Authors and publishers alike could stand to benefit from this new technology in a variety of ways:

  1. Higher royalties
    The most obvious benefit is that an author (or publisher, depending on who owns the copyright) can go straight to auction once the NFT book(s) have been minted without paying any platform or sale fees such as Amazon charge (between 30-65%). Although minting prices and royalties can vary, the major trading platform for NFTs is currently Opensea which only takes 2.5% per transaction.
  2. Interacting with reader fanbase
    NFT editions are based around a direct relationship between the creator and the collector; asking readers to help decide what should go into a Digital Edition can strengthen that relationship and helps build the concept of the author as a brand.
  3. Pre-order potential
    Even a very basic NFT edition with a simple author signature or introduction can be used effectively as a pre-order before the more traditional print/ebook run comes out. Publishers can utilise the security of the technology to mint early editions for readers to get their hands on without the main publication date being spoiled by pirate copies.
  4. Special Estate packages
    One way for larger publishers to benefit is to create special NFT editions for their most prized estates by including scanned original notes, photos, documents and diaries from the author’s own hand.

What does the future hold?

Like the dotcom bubble, once the initial hype of NFT technology has subsided, I believe there will remain some genuinely innovative ways for the publishing industry to utilise the technology. If minting fees continue to fall as expected, and if the technology can develop so that the carbon footprint will be reduced significantly (as I expect both to occur), then NFT books should be adopted alongside print, audio and ebook as something quite distinct for both publishers and authors. They are a creative and collaborative format that is still in its infancy in terms of possibilities and exposure. Just as the audio boom brought a whole new market of podcasters, NFT books can help expand the industry as a whole by engaging crypto enthusiasts, artists and dedicated readers and fans.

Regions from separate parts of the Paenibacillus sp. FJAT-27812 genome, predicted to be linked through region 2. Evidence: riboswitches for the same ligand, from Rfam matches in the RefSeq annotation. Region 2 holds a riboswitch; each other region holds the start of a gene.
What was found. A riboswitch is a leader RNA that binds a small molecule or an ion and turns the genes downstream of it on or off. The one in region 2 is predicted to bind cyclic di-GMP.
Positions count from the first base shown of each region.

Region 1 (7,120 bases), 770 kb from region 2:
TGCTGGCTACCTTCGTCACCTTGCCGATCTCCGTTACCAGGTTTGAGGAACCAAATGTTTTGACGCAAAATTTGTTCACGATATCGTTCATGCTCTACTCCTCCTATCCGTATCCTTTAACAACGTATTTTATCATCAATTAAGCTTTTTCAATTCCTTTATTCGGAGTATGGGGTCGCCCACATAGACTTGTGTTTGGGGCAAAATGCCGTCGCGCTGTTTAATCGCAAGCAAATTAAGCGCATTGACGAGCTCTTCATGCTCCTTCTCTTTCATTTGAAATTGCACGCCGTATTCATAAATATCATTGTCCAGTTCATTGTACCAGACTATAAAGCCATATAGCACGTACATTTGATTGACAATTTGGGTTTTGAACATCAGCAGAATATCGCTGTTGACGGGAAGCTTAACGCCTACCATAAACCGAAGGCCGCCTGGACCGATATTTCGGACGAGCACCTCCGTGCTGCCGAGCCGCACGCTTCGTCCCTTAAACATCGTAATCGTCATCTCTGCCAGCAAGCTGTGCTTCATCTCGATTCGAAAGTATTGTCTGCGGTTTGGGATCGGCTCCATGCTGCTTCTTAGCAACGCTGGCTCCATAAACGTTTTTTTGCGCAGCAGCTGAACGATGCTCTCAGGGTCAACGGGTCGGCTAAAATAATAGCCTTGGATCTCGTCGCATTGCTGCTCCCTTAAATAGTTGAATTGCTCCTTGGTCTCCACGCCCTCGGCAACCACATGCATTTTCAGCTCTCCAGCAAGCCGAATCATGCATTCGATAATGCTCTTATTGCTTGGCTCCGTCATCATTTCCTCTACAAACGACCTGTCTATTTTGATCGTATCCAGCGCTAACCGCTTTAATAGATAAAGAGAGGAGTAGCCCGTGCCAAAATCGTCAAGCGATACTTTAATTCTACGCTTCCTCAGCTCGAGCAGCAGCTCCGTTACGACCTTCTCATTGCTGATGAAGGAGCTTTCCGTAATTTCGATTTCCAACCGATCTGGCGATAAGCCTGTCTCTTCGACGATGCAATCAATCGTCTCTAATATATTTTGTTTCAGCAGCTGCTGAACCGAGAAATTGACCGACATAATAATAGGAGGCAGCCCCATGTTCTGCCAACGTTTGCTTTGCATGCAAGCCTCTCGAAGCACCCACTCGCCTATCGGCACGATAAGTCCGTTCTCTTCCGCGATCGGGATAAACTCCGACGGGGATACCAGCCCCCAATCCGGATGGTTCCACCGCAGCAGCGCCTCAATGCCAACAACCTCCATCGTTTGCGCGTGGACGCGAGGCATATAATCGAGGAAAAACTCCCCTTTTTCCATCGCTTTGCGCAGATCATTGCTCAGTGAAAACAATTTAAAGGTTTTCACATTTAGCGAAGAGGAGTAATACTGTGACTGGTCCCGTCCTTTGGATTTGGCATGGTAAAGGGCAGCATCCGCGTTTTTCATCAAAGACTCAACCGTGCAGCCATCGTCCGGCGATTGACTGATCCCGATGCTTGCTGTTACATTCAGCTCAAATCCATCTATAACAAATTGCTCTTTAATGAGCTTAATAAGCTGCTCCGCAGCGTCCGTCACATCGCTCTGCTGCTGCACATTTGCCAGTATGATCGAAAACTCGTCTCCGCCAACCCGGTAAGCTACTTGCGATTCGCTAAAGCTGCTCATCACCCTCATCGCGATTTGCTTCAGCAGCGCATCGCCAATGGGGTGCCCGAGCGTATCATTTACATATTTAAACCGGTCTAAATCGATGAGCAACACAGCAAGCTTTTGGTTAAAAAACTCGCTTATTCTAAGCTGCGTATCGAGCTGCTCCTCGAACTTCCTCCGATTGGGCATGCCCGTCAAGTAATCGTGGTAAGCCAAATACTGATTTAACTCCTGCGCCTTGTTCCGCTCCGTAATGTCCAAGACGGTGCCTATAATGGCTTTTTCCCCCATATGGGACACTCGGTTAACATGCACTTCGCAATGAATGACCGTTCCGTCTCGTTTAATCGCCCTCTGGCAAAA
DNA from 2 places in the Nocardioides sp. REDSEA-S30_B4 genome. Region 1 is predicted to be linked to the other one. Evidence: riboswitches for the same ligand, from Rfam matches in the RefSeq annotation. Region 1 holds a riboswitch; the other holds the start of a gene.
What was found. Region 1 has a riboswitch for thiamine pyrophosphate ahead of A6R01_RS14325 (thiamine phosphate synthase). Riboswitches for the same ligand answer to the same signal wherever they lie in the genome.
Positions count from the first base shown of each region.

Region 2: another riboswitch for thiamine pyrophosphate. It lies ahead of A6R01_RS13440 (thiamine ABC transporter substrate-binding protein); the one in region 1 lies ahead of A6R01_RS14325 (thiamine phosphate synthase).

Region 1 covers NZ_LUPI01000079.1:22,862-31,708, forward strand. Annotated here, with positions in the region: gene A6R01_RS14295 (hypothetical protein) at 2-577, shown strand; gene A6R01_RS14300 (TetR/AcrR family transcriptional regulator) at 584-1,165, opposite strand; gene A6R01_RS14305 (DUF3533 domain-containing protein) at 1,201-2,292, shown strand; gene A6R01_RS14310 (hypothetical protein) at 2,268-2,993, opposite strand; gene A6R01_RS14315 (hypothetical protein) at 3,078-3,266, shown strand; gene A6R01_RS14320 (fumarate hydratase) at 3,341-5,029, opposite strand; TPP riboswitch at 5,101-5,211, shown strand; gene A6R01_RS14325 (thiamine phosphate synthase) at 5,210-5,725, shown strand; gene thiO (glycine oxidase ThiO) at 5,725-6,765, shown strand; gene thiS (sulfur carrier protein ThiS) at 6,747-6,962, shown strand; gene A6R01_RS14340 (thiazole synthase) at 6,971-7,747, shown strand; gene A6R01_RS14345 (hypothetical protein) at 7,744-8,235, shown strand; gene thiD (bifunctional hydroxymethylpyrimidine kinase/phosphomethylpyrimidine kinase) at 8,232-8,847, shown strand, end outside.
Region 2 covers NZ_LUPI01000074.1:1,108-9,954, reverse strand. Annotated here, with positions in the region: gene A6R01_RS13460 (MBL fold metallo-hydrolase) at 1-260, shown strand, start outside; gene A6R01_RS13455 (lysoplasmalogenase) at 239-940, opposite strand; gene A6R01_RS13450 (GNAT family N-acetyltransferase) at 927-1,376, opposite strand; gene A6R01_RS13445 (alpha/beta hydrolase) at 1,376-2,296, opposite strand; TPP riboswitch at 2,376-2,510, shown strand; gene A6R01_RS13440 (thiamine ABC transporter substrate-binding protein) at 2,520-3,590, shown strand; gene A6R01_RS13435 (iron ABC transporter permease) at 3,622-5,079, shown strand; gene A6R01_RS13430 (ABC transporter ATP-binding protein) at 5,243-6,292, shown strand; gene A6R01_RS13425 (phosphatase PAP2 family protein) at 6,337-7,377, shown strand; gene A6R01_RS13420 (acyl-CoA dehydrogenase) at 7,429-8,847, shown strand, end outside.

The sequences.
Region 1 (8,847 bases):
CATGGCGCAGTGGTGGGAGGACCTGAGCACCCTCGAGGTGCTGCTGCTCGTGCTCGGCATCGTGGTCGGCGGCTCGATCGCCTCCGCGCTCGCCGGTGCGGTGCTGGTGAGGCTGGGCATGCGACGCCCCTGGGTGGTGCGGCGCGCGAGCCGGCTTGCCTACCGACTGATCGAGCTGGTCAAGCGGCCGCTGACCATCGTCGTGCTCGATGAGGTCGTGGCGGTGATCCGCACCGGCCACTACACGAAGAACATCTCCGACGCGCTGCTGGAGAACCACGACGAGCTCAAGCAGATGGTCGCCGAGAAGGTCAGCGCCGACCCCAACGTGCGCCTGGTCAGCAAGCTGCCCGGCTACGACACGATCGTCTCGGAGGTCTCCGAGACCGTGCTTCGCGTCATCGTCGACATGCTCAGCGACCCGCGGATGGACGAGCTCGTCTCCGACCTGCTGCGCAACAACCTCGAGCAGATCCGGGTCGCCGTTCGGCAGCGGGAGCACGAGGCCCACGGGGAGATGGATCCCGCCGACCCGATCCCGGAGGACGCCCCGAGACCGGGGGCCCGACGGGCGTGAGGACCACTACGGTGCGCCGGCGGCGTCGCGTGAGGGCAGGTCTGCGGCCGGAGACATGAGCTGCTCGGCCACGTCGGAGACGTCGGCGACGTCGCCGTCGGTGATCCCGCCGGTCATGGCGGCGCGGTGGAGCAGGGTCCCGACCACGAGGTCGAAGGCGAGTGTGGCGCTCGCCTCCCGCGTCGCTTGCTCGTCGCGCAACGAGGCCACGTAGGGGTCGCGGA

Alongside all these considerations and benefits, the most important thing for the future is that readers can actually read the book in an immersive and enjoyable way. At Bookvolts, we’re working on developing a reader app that will allow for PDF and epub documents as well as audiofiles, digital artwork, and Zoom calls to be experienced and consumed (launching in March/April 2022). The path is there for NFT books to flourish so long as publishers and authors don’t sacrifice the quality of the content in a rush to secure a stake in limited first editions.

James Faktor is the Co-Founder of Bookvolts, the world’s first NFT book publishing company. James is also Publishing Director for a UK independent publishing house called Lume Books that specialises in digital publishing, and founder of USound, an audiobook recording service. He is also a writer and contributor to online publications.